one of them who visited Peking and died in
Shan Tung has been kept up at the public charge
down to our own times. With these exceptions
the Manchu dynasty, which had no real aptitude
for the ocean, always, following the example of its
kinsmen the Kitans and Niichens, cut itself off
entirely from political relations with the Southern
Seas. It was only after the Japanese and
" Boxer " wars of 1894 and 1900 that China's
pride began to be touched on the subject of
" bullying " her emigrants in the South Seas
and America. As a land power, however, the
Manchus have been even more solidly estab-
lished than the Mongols were ; for although the
immediate successors of Genghiz commanded
the personal attendance before their desert throne
of Russian, Armenian, and Persian princes, the

A.D. 1250-1850] MONGOL AND MANCHU 41

most powerful Mongol Emperor, Kublai, really
ruled in an efiective sense over the Eighteen
Provinces alone, and was at perpetual logger-
heads with his vassal relatives of Persia, Mon-
golia, and Manchuria ; moreover, the Mongols
were not the intellectual or literary equals of
the Manchus, and never had either the same
prudence or the same financial grasp of the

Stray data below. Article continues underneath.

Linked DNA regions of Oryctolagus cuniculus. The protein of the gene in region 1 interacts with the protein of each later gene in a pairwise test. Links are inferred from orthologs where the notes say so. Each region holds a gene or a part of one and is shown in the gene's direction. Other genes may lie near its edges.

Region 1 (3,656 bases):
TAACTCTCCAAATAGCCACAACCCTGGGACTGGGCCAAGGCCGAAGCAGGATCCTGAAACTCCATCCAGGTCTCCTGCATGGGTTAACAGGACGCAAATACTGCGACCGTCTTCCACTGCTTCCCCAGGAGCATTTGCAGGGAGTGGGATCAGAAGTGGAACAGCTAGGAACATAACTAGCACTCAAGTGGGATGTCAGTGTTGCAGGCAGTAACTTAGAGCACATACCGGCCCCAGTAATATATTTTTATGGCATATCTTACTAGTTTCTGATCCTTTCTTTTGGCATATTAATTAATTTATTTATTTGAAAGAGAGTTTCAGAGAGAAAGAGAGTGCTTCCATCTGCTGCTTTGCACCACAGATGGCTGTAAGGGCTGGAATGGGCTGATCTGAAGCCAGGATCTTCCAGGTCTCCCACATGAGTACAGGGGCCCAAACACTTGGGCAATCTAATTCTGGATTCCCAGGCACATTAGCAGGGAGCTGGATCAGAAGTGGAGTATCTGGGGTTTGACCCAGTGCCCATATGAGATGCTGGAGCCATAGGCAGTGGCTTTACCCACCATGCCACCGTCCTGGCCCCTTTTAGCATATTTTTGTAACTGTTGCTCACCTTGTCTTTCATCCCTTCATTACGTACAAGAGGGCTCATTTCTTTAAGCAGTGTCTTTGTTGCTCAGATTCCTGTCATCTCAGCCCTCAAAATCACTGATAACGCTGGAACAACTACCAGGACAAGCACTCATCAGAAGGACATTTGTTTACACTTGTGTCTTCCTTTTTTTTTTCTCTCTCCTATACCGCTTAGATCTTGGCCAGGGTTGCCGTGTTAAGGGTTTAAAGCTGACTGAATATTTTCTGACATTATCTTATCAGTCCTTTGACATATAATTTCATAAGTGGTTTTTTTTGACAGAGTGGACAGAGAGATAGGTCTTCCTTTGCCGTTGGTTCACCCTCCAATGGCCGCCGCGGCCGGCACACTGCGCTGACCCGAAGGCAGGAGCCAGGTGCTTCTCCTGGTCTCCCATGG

country's resources. As to the relations of
Europe with the Manchu Empire, that subject
requires a special chapter. It only needs to be
remembered at this point that Chinese struggles
with the nomads and Tartars begin with the
dawn of history, and are carried down to our
own day, when the " Boxers " and reformers
have succeeded between them in securing what
the Taipings just missed — the regaining of China
for the Chinese. The Taiping rebellion began
at a place called Kin-t'ien (Siin-chou Fu) in
Kwang Si, and is considered by the Chinese to
have been owing, like the earlier " Boxer "
revolt of 1808-16, to the influence of foreign



The history of Chinese trade, hke their general
history, only becomes really interesting to most
of us in its relation to foreign countries. From
the very first the trader seems to have taken
rank with our conventional usurer, and to have
been regarded as a small-minded person whose
main object in life was, not to increase the
public wealth, but to corner supplies ; nor does
the abstract idea of more legitimate trade appear
ever to have been conceived in the sense of
" mutual exchange for the furtherance of com-
fort and luxury," but rather in that of " steps
to keep the needy from starving, and the armies
supplied with food and weapons." The Book
of History says : "Do not overvalue strange
commodities, and then foreigners will be only
too glad to bring them." In purely mythical
and semi-historical times there are traditions of
islanders bringing tribute from the south, and
of tattooed tribes from part of Yiieh (modern
Wenchow) carrying swords, shields, and fish-
skin boxes for sale or barter. The so-called
" tribute " of ancient times seems to have practi-
cally meant " trade," for each province was sup-
posed to bring to the metropolis the superfluity